After 25 years of performing and producing, legendary Chicago house DJ Derrick Carter finally gets his due in the gay press. The Advocate ran a feature interview with Carter this week, where the artist explained his under-the-radar status: "[These days], a lot of gay audiences want to hear pop remixes. That's fine if they want to hear that, but that's not what I do."
Nomi Ruiz made her mark as a featured vocalist with Hercules & Love Affair; today, she is prepping her debut album with Jessica 6 for the esteemed Peacefrog label. Our first taste of See The Light is "Prisoner of Love" — a nu-disco, proto-house duet between Ruiz and Antony Hegarty. The track is currently available as a free download HERE.
Arcade Fire reprised their cover of Cyndi Lauper's "Girls Just Wanna Have Fun" at this weekend's New Orleans Jazz Fest, but this time, Lauper came out to own it. She also stuck around to add vocals and lapsteel for a gorgeous version of Arcade Fire's "Sprawl II."
In an interview with the New York Times over the weekend The Lonely Island described themselves as "Real Beats, Fake MCs," but that's only half-true — an album like Turtlenecks & Chainssimply would not work if these guys couldn't actually rap. The "real beats" help, too: "Shy Ronnie 2: Ronnie & Clyde," for example, could have been a legitimate radio single if Rihanna wasn't singing about "boner alerts." Unfortunately, the album lands on a flat note with "No Homo" — a well-intentioned skewering of the ridiculous hip-hop disclaimer that devolves into I Now Pronounce You Chuck & Larry territory. It's not that such a song couldn't be funny; it's more that it just isn't.
The production trio of Magnetic Man — Benga, Skream, and Artwork — are probably best known at this point for introducing Katy B to the world, but their self-titled full-length artist album tells a more varied story: Dubstep may take its centerstage, but notes of drum-n-bass, UK garage, and even commercial pop add a more complex sense of dimension to the record. There's also a payoff at the end: Hearing John Legend's vibrato over a near–industrial dubstep track is more than vaguely pleasurable.
If there's anything disconcerting about Move Like This — the first new studio album from the Cars since 1987 — it's just how short these songs makes the last 24 years feel. Hearing "Keep On Knocking" for the first time is like taking "My Best Friend's Girl" out of cryogenics; "Free" does something similar for "Just What I Needed." Whether or not this reads as a good thing or a regressive misstep probably depends on how hard you've clutched onto your copy of Candy-O all these years.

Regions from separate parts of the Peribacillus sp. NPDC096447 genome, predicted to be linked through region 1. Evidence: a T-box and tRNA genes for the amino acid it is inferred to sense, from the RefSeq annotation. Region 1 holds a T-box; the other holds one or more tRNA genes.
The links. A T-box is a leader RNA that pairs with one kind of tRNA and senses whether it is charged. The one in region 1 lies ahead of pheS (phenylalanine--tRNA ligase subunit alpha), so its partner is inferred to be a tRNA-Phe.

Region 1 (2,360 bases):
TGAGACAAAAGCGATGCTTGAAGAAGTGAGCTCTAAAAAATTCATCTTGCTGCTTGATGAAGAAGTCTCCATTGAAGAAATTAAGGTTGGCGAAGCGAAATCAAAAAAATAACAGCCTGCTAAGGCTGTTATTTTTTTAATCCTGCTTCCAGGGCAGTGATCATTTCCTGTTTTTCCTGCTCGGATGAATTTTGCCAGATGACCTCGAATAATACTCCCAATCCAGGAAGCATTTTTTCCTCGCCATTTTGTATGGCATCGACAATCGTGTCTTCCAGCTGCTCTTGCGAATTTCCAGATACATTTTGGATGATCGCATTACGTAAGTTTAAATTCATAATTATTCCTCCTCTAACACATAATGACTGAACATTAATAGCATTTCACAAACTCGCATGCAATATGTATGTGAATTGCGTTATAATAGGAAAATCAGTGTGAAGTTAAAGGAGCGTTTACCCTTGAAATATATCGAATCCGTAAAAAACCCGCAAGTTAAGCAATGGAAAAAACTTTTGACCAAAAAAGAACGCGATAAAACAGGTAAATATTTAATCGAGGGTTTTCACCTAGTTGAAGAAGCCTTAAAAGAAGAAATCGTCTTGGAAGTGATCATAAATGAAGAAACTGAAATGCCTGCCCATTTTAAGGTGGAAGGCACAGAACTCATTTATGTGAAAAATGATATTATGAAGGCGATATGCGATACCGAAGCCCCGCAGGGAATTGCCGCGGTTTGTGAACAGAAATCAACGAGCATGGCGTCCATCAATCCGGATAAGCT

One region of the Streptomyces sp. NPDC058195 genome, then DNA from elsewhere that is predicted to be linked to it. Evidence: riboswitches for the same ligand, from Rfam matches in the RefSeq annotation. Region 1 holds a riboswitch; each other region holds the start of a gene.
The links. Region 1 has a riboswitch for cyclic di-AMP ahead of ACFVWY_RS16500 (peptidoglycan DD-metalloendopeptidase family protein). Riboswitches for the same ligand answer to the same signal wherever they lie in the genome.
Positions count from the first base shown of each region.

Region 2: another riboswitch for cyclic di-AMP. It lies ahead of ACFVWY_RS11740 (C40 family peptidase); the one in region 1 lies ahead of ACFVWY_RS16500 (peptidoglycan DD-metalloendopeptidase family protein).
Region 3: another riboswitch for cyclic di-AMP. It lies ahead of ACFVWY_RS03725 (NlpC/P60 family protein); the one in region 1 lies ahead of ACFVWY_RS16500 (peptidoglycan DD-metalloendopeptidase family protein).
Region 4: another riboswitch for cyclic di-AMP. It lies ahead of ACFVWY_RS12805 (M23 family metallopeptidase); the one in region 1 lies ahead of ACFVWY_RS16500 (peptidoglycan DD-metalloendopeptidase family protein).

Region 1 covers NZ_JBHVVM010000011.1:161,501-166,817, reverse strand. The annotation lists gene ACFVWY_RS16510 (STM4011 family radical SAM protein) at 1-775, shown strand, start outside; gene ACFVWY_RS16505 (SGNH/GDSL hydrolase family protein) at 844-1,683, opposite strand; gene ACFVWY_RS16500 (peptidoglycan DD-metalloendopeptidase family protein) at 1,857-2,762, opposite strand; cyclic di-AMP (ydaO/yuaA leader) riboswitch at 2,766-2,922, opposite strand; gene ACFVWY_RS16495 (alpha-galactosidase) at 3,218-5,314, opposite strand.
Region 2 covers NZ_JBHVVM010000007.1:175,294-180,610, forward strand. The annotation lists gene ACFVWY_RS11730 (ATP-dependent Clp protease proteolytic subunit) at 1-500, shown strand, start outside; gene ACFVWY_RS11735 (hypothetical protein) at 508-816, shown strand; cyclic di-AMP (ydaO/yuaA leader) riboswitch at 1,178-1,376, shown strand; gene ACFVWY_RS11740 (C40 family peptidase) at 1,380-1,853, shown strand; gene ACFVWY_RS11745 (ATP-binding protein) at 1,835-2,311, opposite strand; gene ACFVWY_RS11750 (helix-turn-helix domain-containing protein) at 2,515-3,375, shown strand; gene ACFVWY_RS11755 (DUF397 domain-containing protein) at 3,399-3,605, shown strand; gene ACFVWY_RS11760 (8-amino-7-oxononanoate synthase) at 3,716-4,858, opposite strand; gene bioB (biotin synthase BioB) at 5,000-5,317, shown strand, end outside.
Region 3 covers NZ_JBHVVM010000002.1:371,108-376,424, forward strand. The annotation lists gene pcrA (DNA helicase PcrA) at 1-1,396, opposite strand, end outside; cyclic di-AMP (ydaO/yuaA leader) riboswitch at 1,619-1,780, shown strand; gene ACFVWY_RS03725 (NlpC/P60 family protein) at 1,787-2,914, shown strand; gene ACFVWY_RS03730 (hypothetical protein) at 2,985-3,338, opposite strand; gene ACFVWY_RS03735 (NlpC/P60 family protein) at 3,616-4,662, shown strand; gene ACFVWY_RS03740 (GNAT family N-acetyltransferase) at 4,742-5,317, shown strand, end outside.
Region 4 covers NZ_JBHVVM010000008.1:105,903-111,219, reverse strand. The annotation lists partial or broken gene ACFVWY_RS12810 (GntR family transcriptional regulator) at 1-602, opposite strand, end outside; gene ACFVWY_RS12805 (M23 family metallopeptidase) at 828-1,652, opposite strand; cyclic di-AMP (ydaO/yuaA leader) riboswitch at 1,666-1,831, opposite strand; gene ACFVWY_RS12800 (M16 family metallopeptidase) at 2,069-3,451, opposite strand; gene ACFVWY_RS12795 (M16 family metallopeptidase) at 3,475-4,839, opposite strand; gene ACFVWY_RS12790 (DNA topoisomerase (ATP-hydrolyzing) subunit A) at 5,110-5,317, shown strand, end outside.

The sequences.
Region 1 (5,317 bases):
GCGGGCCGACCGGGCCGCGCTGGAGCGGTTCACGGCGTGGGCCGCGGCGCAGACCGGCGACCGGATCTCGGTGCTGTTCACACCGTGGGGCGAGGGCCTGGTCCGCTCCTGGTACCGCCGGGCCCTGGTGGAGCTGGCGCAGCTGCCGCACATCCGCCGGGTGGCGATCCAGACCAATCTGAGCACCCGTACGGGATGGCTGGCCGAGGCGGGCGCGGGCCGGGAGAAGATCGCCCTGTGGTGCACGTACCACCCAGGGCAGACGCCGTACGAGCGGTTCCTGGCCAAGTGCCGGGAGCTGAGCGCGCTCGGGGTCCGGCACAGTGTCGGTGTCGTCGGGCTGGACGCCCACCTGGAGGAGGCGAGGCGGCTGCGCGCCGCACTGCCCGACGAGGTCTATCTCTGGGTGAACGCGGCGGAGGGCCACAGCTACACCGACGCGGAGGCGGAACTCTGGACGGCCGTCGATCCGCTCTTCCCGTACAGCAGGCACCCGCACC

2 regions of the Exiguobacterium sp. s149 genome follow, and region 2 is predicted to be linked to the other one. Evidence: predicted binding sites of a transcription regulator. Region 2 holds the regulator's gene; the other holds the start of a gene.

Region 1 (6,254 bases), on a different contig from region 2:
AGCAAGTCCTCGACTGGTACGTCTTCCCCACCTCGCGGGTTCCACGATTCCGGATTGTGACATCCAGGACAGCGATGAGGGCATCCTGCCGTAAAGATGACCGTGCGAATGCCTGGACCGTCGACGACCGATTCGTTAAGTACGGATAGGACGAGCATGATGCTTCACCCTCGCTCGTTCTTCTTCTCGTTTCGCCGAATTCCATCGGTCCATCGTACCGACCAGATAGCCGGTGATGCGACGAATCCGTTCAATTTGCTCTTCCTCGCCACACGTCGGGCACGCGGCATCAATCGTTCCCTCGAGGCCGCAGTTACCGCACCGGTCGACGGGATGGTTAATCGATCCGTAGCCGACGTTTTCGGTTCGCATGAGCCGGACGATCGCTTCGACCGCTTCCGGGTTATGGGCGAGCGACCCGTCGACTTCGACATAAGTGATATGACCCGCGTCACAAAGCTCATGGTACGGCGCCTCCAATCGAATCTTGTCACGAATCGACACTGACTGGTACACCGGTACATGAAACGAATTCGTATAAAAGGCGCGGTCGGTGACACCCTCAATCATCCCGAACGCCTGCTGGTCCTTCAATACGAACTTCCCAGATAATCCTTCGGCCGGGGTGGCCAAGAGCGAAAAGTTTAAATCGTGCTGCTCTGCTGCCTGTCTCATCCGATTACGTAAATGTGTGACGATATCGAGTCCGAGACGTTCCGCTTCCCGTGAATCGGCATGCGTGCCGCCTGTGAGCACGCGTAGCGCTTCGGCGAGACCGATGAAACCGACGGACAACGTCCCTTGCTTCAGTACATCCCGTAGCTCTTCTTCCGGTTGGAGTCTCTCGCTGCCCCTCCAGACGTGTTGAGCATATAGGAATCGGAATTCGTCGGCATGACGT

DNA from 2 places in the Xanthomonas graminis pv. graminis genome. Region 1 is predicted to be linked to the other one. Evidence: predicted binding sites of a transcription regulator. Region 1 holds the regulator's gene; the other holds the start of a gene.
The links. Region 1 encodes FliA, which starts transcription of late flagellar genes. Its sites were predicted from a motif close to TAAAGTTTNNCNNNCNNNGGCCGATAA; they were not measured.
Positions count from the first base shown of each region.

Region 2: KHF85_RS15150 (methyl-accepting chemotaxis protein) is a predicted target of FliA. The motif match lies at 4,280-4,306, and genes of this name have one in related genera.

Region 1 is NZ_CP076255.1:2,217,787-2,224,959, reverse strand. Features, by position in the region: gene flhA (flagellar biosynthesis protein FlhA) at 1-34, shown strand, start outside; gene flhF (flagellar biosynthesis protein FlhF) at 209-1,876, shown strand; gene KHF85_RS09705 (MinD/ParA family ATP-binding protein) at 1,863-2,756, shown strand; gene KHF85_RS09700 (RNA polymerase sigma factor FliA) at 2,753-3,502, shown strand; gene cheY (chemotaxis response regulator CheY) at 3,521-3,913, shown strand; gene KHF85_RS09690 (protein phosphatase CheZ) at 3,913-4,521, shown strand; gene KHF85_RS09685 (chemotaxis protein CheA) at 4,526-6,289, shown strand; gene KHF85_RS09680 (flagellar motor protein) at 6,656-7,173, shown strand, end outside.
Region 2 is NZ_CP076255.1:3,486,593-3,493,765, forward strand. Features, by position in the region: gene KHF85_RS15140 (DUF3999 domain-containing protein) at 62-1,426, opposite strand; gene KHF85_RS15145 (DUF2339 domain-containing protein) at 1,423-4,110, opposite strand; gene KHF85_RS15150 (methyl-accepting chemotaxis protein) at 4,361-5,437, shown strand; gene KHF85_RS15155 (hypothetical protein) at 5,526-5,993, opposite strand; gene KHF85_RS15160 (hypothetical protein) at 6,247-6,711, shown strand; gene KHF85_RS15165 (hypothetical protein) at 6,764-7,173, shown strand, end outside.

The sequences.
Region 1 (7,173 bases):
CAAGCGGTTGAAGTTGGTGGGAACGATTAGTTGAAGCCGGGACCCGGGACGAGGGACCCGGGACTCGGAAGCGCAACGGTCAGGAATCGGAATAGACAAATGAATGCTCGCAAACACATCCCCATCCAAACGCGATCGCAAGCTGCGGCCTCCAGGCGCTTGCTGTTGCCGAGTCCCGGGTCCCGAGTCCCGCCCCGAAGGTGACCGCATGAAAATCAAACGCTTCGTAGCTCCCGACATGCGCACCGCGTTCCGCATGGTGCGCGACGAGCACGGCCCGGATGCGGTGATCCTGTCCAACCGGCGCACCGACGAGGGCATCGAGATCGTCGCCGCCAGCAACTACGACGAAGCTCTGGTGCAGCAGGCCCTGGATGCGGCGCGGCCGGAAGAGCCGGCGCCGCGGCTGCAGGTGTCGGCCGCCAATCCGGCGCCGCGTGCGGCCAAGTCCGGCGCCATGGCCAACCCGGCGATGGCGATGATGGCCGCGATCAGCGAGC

I originally planned to include Star Slinger in last week's unsigned artists rundown, but I'm glad I held off: Check out the UK producer's euphoric take on Gold Panda's "Marriage" — from last year's excellent Lucky Shiner — and then download more of his hip-hop inspired laptop techno, some of it free, from the official Star Slinger Bandcamp page.
Lykke Li — "Sadness is a Blessing"
The third official single from Lykke Li's Wounded Rhymes finally gets the suitably upsetting video that a song with lyrics like "Sadness is my boyfriend / Oh, sadness I'm your girl" totally deserves! In addition to playing the foil for Li's unbearable sadness in this clip, Stellan Skarsgård is also currently starring in Thor. Which makes very little sense as I write it.
Cold Cave — "Villains of the Moon"
Earlier this year, New York's Cold Cave released Cherish the Light Years, their second album for Matador, to critical acclaim. Lead single "Villains of the Moon" — which gets a video this week — moves further away from the experimental leanings of the band's debut and shifts into a tense, gothic pop that would make a "Cuts You Up"–era Peter Murphy super proud.
Austra — "Lose It"
Immediate comparisons have been made to Florence + the Machine, and I'm not gonna lie: Austra's Katie Stelmanis shares some of Florence's eccentric art-pop tendencies. But stick it out with "Lose It" and you'll find something increasingly unique about the way Stelmanis' opera-trained vocal affectations elegantly float over this track's icy new wave exterior. It's a bona fide grower.